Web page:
Justice Brett Kavanaugh is expected to be the swing vote when the Supreme Court takes up a challenge to Roe v. Wade later this year. A review of the justice's opinions suggests that he is open to overturning the landmark 1973 decision.
The Court will hear arguments on Dec. 1 in a case challenging Mississippi's 15-week abortion ban. A clinic in Jackson, Miss., is attacking the law on constitutional grounds, and the state has responded by asking the Court to overrule Roe altogether. Kavanaugh is the most closely watched justice in the case, Dobbs v. Jackson Women's Health Organization. Pro-choice forces need support from two Republican-appointed justices to preserve Roe.
The Court's most conservative members—Justices Clarence Thomas, Samuel Alito, and Neil Gorsuch—make unlikely prospects, having criticized Roe to varying degrees. Justice Amy Coney Barrett is less certain, but she was associated with pro-life causes as a law professor and has questioned Roe's precedential weight in her scholarly writing. That leaves Chief Justice John Roberts as a prospective fourth vote, and Kavanaugh as a fifth.
Kavanaugh has written very little about abortion in 15 years on the federal bench. A canvass of those writings shows a preference for caution and restraint. But Kavanaugh has left a trail of anti-Roe breadcrumbs in his citations and approving references to pro-life authorities. Abortion was a dominant theme of Kavanaugh's bitter confirmation fight, and a decision upholding Roe even in part would deflate social conservatives and ignite a circular firing squad in the GOP.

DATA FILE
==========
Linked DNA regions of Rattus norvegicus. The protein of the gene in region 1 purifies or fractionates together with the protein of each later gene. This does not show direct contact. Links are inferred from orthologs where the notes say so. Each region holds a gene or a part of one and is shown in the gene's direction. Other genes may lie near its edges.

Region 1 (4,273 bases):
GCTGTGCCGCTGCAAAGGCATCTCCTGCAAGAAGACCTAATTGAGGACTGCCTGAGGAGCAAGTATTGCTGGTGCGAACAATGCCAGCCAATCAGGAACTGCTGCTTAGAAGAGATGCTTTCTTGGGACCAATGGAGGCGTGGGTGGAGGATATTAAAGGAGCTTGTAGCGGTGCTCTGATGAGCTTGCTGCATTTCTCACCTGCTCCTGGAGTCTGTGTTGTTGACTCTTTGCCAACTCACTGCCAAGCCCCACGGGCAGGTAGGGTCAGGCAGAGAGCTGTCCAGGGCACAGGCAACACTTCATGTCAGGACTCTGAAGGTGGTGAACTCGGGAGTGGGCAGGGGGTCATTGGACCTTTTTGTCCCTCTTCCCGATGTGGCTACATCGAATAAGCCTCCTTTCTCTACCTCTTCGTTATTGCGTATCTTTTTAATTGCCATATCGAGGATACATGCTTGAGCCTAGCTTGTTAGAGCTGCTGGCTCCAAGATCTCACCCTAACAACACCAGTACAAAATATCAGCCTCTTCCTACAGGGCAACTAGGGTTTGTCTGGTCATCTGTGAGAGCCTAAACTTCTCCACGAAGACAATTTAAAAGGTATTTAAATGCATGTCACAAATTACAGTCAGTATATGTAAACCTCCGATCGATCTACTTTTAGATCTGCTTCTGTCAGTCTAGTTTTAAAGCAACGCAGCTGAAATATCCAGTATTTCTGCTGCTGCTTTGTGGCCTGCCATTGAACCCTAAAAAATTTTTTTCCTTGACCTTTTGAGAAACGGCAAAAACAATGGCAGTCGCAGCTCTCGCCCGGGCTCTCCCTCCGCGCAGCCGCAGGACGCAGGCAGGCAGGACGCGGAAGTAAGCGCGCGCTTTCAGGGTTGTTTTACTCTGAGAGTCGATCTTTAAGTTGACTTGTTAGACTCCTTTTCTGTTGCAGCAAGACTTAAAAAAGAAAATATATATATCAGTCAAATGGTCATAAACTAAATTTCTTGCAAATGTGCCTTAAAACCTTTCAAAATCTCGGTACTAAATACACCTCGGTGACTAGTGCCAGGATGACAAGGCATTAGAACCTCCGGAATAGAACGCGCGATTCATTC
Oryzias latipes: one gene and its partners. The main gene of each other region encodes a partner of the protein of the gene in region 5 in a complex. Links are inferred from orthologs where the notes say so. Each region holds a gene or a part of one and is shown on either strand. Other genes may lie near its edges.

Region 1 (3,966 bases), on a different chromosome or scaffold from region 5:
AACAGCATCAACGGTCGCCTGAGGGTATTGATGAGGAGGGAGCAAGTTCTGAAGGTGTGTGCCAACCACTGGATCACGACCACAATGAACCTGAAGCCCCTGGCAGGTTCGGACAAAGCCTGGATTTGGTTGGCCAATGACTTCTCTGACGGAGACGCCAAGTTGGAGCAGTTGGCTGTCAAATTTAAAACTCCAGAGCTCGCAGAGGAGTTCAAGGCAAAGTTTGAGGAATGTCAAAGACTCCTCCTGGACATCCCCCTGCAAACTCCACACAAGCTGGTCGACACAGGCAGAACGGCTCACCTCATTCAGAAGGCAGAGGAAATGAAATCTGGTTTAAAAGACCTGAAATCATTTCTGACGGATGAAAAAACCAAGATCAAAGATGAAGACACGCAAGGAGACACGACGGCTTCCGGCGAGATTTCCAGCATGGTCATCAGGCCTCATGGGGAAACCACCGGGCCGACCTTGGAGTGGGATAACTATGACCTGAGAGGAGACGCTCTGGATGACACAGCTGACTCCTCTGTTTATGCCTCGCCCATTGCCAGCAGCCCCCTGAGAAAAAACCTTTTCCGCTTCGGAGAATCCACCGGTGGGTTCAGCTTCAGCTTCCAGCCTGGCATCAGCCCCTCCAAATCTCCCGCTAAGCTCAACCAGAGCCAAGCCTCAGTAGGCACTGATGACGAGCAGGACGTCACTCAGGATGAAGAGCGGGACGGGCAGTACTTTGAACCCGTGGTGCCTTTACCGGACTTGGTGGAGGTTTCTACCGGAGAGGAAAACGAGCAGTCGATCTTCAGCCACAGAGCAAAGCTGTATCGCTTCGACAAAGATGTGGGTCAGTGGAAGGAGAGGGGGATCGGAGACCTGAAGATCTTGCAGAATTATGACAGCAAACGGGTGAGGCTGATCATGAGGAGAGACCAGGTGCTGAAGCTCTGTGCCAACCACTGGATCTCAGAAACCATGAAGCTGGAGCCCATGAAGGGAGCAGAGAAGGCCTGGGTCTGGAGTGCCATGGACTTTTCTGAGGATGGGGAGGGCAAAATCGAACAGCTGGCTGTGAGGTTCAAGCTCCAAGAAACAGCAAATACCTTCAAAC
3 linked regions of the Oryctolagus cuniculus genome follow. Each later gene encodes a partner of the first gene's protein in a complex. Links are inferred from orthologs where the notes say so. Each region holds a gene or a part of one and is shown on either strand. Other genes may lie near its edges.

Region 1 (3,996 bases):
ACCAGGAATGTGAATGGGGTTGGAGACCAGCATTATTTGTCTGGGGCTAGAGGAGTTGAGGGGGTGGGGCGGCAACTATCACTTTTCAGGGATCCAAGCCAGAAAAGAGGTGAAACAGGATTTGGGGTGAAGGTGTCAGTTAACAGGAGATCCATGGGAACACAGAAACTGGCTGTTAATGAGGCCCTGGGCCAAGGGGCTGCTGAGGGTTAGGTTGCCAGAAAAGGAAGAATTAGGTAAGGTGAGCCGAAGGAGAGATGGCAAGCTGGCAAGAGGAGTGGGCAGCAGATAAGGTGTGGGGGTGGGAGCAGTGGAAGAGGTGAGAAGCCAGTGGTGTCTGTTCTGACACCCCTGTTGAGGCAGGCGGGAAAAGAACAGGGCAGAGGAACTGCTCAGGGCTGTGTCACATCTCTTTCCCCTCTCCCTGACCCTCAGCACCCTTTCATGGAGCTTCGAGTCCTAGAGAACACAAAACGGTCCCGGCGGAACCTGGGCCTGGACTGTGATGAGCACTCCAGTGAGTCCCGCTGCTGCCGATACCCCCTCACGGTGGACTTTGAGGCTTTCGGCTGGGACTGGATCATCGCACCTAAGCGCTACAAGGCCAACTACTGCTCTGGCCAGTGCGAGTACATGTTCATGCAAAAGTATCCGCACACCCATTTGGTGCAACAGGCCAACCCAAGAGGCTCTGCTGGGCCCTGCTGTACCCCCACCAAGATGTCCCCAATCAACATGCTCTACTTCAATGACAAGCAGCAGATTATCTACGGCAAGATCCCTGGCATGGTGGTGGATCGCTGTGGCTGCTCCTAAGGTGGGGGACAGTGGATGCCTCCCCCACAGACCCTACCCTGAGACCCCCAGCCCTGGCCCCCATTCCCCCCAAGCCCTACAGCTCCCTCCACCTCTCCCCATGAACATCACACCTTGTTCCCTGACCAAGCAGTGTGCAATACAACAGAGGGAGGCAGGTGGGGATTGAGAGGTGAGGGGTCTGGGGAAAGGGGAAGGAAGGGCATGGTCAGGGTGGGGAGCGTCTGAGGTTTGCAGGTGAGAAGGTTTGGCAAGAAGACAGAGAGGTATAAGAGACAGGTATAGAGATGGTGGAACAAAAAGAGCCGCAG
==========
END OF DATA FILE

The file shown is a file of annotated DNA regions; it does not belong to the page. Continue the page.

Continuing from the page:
Red and blue states alike are readying legislation in case Roe is overturned. A glimpse into a post-Roe future is unfolding in Texas, where researchers contend the number of legal abortions has fallen by 50 percent since the state's sweeping pro-life law took effect on Sept. 1. Clinics in Texas have curtailed services as they await word from the High Court as to whether their legal challenges to the act can proceed.
Prior to his nomination to the Supreme Court, Kavanaugh had written only one opinion in an abortion case, and it hardly cheered the pro-life side. The case, Garza v. Hargan, arose in 2017 after the Trump administration refused to provide an abortion for a pregnant teenager in a Texas immigration facility. The migrant teen was referred to as "Jane Doe" in court papers.
Though the government refused to schedule or pay for Doe's abortion, it was willing to release her to an immigration sponsor who would arrange the procedure for her. The U.S. Court of Appeals for the D.C. Circuit ruled that the government was interfering with Doe's rights, and it permitted her to have an abortion immediately. Doe terminated her pregnancy the following day.
Kavanaugh wrote a restrained dissent. On the one hand, he emphasized the government has a right to promote childbirth. On the other hand, he left open the possibility that Doe had a right to an abortion under Supreme Court precedent. On balance, he said the appeals court should have given the administration more time to find a sponsor instead of hastily crafting a decision on the reproductive rights of noncitizens. And he framed release to a sponsor as the more compassionate approach.
"It surely seems reasonable for the United States to think that transfer to a sponsor would be better than forcing the minor to make the decision in an isolated detention camp with no support network available," Kavanaugh wrote. "Again, that may be debatable as a matter of policy. But unconstitutional? I do not think so."
Kavanaugh notably did not join Judge Karen LeCraft Henderson's dissent, which argued straightforwardly that Doe had no right to an abortion because she wasn't a U.S. citizen. The omission rankled a few pro-life activists and was used against him when former president Donald Trump was considering prospective Supreme Court nominees.